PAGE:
rugby (game)

The Columbia Encyclopedia, 6th ed.

rugby (game)

rugby, game that originated (1823), according to tradition, on the playing fields of Rugby, England. It is related to both soccer and American football. The game is said to have started when a Rugby School student named William Webb Ellis playing soccer picked up the ball and ran downfield with it instead of kicking it. Other English schools and universities adopted the style in the mid-19th cent. In 1871 the English Rugby Union was formed to standardize the game. Rugby was introduced (1875) into the United States, but faded as football developed. In 1895 an argument in England over paying players led to a split between groups of clubs and two forms of the sport have existed since: the professional game (now called Rugby League) with 13 players per team; and the more widely played amateur Rugby Union, with 15 players. The rules differ slightly, but the basic idea for both is the same. The rugby field is roughly 160 yd (146 m) long and 75 yd (69 m) wide, with goal lines 110 yd (101 m) apart and two in-goals (corresponding to football's end zones) 25 yd (23 m) deep. A halfway line divides the field, which is further subdivided by other lines parallel to the goal line. The goal posts have measurements similar to those used in American football, and the ball, although larger and more rounded, is similar to the American football. Players may kick, carry, or pass (to the sides or to the rear) the ball; though tackling is permitted, blocking is forbidden. Unlike American football, rugby features almost continuous play; after penalties and out-of-bounds plays, however, a scrum (in which the two opposing lines of forwards kick the ball thrown between them) starts play again. Various points are scored for carrying the ball into the opponent's in-goal (a try), conversions (kicking the ball between the goal posts after a try), field goal kicks, and penalty kicks. A rugby match is in halves of 40 min, and may end in a tie. Sevens is a form of rugby with seven players on each side and halves of 7 min (10 min for a championship or series final), but the field and most other aspects of the game are similar to regular rugby; there are Rugby League and Rugby Union versions of sevens. Since 1987, when rugby World Cup matches were first established, nations have competed for the Webb Ellis Cup, named for the sport's supposed founder; outside the British Isles, the sport has been popular in Australia, New Zealand, South Africa, France, and Romania. It has gained a measure of recent popularity as a club sport in American colleges, sometimes played in the spring by football players.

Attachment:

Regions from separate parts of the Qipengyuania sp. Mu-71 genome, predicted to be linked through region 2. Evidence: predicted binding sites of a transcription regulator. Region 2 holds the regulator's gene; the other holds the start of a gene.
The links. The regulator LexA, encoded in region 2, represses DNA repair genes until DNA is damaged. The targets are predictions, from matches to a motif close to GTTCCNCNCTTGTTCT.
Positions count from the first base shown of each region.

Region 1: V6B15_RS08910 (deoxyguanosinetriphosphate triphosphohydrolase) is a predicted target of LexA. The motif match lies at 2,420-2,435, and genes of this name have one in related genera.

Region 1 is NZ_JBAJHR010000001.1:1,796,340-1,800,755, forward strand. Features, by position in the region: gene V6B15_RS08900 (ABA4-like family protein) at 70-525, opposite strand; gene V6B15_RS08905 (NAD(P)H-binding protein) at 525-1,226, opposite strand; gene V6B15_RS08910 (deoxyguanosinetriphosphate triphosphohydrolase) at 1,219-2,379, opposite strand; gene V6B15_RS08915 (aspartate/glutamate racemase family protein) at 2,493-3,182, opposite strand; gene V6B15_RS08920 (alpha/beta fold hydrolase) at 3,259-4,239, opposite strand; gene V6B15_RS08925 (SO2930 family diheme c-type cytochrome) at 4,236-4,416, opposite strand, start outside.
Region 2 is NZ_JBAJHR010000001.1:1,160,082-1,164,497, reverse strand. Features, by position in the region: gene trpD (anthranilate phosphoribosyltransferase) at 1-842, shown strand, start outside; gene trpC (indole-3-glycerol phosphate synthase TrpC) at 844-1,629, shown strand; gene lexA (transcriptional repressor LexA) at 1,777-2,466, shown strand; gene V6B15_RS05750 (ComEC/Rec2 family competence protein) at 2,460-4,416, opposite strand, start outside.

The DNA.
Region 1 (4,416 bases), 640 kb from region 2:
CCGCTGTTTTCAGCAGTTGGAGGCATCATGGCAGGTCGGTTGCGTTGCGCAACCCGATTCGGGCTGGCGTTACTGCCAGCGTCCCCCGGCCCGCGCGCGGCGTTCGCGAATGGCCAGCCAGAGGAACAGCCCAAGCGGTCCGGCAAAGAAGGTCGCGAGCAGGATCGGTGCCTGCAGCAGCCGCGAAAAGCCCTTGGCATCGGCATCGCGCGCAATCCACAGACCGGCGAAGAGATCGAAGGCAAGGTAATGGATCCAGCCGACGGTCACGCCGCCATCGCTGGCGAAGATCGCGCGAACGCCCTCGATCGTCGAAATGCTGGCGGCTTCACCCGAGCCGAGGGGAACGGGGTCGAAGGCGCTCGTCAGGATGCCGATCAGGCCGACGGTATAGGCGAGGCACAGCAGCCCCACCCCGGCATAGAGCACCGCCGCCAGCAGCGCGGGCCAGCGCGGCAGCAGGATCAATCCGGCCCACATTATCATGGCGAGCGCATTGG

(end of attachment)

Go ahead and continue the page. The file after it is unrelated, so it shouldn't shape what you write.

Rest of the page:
See R. Williams, Skillful Rugby (1980); K. Quinn, The Encyclopedia of World Rugby (1991).

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